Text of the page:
The Research Plan: Two-step Next Steps?


18 January 2014

We find a document. We analyze it. We create a research plan for what to do next, a plan that’s based on the evidence we gleaned from that document. Standard procedure, yes. But, as with everything, the devil lies in the details—particularly how well we analyze, how well we plan, and how flexible we are as researchers.

Last Tuesday, we tried that. (’s-tests-church-record-analysis) *  We offered a document, an official church record from 1866, and gave a “what we previously knew” background about the subject of the record. Readers then offered their analyses—great ideas, all. Yvette Hoitink went a goodly bit further. After 13 bulleted issues that she astutely drew from the document, she added a five-step work plan—appropriately chosen and prioritized (except maybe for the last one {smile, please}).

Tuesday evening, after allowing all of you time to do your own assessments, we added a few of our thoughts about the document. We actually walked you through the working of our own first two steps and the result was definitely a Whoa, Nellie!  Based on the findings from Steps 1 and 2 we reevaluated the document, reached a different conclusion, and then added a totally new game plan for Steps 3 through 7.

This is what happens to most of our well-crafted research plans. Somewhere amid our pursuit of that list of must-dos, we find something that completely changes the picture we initially drew from the first document. We then revise the plan accordingly.

After our evening postscript, Yvette added one of her own: “Comparing your analysis to my own highlights one of my pitfalls: I tend to plan too far ahead. My first two steps were enough.”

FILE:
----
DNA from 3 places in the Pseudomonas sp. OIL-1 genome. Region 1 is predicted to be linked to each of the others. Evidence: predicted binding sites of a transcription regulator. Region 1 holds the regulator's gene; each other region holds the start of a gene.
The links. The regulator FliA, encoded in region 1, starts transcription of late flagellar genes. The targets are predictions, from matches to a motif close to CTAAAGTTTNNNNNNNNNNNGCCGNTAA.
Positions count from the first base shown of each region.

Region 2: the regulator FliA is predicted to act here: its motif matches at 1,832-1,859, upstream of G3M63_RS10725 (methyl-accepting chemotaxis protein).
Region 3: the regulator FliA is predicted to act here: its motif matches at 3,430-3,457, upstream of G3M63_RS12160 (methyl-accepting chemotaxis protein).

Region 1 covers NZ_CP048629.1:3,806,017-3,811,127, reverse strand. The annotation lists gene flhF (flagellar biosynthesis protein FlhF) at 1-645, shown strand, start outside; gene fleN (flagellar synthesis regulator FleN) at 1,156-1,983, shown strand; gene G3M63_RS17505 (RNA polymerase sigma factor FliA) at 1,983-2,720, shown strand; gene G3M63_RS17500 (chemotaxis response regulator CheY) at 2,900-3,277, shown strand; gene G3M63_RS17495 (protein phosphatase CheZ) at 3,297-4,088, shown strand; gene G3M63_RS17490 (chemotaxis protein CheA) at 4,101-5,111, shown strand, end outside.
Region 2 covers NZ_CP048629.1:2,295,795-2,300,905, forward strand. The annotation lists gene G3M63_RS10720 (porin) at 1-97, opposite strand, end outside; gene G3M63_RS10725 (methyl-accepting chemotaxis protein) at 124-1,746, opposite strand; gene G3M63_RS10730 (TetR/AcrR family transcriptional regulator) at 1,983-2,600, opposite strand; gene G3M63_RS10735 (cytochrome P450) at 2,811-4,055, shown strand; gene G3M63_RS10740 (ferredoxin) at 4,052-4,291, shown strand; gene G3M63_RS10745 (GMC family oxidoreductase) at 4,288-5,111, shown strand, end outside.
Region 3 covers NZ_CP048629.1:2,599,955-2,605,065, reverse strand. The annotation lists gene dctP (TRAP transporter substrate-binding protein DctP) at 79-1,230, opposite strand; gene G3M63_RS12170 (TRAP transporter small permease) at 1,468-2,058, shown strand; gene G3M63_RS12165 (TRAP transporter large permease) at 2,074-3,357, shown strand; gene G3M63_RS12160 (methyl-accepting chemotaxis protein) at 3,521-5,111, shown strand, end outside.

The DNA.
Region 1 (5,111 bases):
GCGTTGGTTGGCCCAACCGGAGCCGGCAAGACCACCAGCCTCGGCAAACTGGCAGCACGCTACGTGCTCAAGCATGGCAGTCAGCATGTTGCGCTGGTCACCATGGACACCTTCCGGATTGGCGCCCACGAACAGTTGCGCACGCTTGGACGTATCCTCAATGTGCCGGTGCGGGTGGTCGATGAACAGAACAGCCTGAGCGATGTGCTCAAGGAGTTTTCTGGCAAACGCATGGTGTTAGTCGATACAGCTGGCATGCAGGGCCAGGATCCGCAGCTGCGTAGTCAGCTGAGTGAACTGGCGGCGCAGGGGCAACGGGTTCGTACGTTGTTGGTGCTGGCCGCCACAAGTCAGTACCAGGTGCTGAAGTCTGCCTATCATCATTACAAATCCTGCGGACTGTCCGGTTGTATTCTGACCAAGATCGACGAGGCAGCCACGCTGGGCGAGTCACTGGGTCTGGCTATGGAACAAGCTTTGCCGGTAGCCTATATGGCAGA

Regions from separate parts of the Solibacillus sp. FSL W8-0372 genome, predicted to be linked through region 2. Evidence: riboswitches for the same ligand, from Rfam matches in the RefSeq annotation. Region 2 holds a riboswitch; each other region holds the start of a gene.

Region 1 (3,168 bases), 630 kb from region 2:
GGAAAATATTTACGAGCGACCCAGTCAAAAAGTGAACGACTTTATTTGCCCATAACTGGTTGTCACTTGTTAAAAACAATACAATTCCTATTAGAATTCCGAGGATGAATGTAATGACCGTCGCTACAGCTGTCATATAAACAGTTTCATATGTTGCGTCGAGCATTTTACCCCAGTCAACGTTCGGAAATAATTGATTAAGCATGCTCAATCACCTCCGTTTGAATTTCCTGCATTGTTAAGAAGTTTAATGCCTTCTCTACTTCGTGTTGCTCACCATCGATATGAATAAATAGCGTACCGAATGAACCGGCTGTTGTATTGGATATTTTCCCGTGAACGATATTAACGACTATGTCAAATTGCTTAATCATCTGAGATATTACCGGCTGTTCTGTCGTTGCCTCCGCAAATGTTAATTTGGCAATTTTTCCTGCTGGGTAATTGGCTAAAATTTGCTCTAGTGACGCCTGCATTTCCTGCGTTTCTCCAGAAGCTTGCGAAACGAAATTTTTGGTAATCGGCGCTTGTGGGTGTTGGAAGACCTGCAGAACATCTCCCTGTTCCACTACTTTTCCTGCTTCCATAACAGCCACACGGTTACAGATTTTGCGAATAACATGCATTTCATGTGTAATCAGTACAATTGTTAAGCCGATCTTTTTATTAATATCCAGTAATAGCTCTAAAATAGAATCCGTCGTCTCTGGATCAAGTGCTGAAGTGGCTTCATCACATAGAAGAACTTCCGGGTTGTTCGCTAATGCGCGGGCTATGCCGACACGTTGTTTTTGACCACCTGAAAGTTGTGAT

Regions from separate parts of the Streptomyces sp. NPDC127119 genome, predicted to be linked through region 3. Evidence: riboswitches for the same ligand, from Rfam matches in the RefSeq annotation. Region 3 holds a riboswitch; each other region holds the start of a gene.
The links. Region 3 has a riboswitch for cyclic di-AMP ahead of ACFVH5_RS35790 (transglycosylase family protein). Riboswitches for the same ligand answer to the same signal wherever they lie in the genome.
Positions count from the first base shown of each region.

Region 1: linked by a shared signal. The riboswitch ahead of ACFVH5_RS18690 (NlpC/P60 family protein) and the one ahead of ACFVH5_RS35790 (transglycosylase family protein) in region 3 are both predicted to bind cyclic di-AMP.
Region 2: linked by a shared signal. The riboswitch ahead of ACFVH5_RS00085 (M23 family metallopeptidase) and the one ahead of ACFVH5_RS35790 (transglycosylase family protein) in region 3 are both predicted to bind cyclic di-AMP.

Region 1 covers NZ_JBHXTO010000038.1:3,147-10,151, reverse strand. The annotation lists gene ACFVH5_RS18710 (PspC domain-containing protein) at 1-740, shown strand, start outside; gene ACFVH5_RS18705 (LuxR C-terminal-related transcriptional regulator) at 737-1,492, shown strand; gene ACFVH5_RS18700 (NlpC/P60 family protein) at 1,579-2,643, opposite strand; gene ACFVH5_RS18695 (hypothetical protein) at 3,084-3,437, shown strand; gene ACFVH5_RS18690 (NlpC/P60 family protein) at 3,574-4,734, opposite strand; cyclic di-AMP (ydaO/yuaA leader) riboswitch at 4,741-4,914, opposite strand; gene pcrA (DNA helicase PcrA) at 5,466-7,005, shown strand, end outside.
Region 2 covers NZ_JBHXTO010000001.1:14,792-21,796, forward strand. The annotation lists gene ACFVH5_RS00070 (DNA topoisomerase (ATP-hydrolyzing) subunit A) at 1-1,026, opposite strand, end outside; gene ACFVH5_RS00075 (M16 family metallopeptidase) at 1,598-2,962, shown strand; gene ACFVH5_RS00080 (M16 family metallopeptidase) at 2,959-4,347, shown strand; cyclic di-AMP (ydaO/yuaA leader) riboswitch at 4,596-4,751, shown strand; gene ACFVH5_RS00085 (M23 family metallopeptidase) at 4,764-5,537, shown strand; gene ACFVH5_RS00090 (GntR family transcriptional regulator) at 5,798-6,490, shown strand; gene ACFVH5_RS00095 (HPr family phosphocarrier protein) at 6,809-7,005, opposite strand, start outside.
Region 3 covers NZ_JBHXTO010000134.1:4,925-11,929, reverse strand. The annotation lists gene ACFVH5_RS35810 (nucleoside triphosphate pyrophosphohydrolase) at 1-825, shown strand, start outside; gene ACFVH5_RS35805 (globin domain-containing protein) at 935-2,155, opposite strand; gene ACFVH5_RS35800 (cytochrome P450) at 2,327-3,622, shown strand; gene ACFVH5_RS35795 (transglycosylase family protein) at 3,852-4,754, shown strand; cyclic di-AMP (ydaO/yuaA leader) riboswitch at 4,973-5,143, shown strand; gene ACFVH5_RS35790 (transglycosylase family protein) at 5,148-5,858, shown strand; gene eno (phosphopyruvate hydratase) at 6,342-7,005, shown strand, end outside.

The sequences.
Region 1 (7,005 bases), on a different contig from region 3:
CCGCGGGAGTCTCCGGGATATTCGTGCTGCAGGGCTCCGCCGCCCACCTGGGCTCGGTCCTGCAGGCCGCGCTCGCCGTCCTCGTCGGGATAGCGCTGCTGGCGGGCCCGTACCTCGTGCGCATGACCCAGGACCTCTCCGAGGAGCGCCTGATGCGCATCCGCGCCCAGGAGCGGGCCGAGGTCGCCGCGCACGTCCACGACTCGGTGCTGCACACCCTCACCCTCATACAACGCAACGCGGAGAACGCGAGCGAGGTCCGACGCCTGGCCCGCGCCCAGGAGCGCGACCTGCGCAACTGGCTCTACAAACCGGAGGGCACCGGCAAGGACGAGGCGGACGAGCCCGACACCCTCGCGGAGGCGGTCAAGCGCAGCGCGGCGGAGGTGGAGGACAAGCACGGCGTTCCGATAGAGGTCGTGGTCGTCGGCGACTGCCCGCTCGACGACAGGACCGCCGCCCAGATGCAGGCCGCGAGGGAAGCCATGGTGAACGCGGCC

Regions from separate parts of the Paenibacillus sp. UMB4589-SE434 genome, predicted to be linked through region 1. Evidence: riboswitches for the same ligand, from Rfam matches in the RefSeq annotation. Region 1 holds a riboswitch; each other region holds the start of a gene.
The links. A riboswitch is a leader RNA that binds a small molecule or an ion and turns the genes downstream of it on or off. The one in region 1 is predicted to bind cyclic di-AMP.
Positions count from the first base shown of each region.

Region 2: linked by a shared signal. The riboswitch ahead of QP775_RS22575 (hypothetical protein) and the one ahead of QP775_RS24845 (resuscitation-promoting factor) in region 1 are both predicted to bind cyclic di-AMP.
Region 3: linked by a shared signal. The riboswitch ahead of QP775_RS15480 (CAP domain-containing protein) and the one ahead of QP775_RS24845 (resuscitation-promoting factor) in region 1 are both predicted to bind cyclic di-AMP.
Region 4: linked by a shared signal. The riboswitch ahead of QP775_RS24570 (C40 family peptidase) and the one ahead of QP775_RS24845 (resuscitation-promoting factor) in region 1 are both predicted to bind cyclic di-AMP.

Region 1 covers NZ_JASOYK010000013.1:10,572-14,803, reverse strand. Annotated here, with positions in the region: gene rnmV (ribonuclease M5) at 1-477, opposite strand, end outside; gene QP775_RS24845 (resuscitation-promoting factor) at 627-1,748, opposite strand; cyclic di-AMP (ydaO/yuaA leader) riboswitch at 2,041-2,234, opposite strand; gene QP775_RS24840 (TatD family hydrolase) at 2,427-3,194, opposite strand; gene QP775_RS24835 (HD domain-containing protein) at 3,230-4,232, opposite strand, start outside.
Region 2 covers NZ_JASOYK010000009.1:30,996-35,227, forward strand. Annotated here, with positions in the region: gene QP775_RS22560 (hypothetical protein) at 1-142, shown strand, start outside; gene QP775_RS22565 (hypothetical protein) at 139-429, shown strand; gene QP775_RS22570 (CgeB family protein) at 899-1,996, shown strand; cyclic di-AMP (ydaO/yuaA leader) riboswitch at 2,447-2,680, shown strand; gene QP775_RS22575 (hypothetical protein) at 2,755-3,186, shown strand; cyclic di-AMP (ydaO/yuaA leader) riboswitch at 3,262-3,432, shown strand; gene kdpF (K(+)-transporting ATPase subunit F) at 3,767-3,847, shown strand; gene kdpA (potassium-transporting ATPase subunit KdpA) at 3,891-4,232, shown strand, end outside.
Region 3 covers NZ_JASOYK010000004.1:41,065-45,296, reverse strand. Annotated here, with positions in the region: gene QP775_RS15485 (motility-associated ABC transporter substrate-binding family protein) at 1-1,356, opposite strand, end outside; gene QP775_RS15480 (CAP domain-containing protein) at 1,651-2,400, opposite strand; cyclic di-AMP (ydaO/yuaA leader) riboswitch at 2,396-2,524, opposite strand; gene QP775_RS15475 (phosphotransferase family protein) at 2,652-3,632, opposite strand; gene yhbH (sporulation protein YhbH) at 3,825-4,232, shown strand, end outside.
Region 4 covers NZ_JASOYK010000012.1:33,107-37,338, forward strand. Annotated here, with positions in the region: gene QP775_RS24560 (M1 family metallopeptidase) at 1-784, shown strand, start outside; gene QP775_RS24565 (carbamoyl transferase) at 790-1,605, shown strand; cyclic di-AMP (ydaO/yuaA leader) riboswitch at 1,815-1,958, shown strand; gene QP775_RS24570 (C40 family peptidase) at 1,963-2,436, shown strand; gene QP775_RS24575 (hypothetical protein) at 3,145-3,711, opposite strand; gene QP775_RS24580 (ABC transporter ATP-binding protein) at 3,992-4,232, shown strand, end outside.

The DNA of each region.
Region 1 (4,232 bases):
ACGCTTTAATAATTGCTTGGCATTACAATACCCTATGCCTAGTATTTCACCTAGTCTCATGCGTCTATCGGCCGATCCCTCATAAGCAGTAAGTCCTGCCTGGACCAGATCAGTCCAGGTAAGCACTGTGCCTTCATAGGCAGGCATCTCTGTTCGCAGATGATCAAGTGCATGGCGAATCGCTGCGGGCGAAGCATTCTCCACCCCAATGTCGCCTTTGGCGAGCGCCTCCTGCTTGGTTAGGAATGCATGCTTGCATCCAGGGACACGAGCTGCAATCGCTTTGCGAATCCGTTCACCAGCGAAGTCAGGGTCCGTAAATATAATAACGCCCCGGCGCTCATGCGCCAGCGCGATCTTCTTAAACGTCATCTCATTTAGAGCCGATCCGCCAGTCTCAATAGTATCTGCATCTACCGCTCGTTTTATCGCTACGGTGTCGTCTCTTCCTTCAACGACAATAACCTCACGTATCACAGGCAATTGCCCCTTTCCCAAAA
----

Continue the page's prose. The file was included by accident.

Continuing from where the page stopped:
Are two enough? Perhaps. If you’re left wondering How many steps should a research plan have?  our answer is As many as needed!  Most research projects involve many steps. Most individual research problems do involve more than two tasks. Even with the simplest of plans, it’s still good to plan ahead and that plan should consider three possible scenarios:

  1. The document’s details are accurate and, on that basis, we’ll do a, b, c, d, e, f, ...;
  2. The document significantly errs somewhere; everything we plan, after we discover the error, will have to be reevaluated and we need to be prepared to move in an appropriate direction while we have access to relevant records;
  3. The document’s information is all correct and our detailed plan, which has brilliantly prioritized our tasks, will lead quickly to a new find that resolves our current problem and opens up new areas of discovery.

We always hope for Scenario 3. Realistically, Scenario 2 is what we'll more likely get.

    * You'll also find other examples of record analysis in our QuickLessons archive, particularly QuickLesson 3, "Flawed Records" ( and QuickLesson 5 "Analyzing Records" (

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Submitted byyhoitinkon Sat, 01/18/2014 - 15:32

You're definitely making me rethink my strategies some more, and then some. After reading your thoughts, I think that my five-step-research plan was appropriate after all. Considering it only took me a few minutes to write down these five steps, it's not like it is a major inefficiency to change the plan if the first few steps make the last ones unnecessary or irrelevant. 

Where research planning is concerned, I think I'm still in the pendulum stage. For the first 20 years I did genealogy, I never created research plans but just thought about the next record and went for it. Then I read about research planning and went overboard, creating research plans that went on for several pages. So then I swung back again and only planned a few steps ahead. I'm still finding the optimum spot: far enough ahead to plan the research efficiently and be able to think on my feet if the records tell me something unexpected, but not so far ahead that the chances are slim that I'll ever get to any use out of the last part of the plan. 

Thank you so much for these examples and making me think, it's the best genealogical education I've ever had.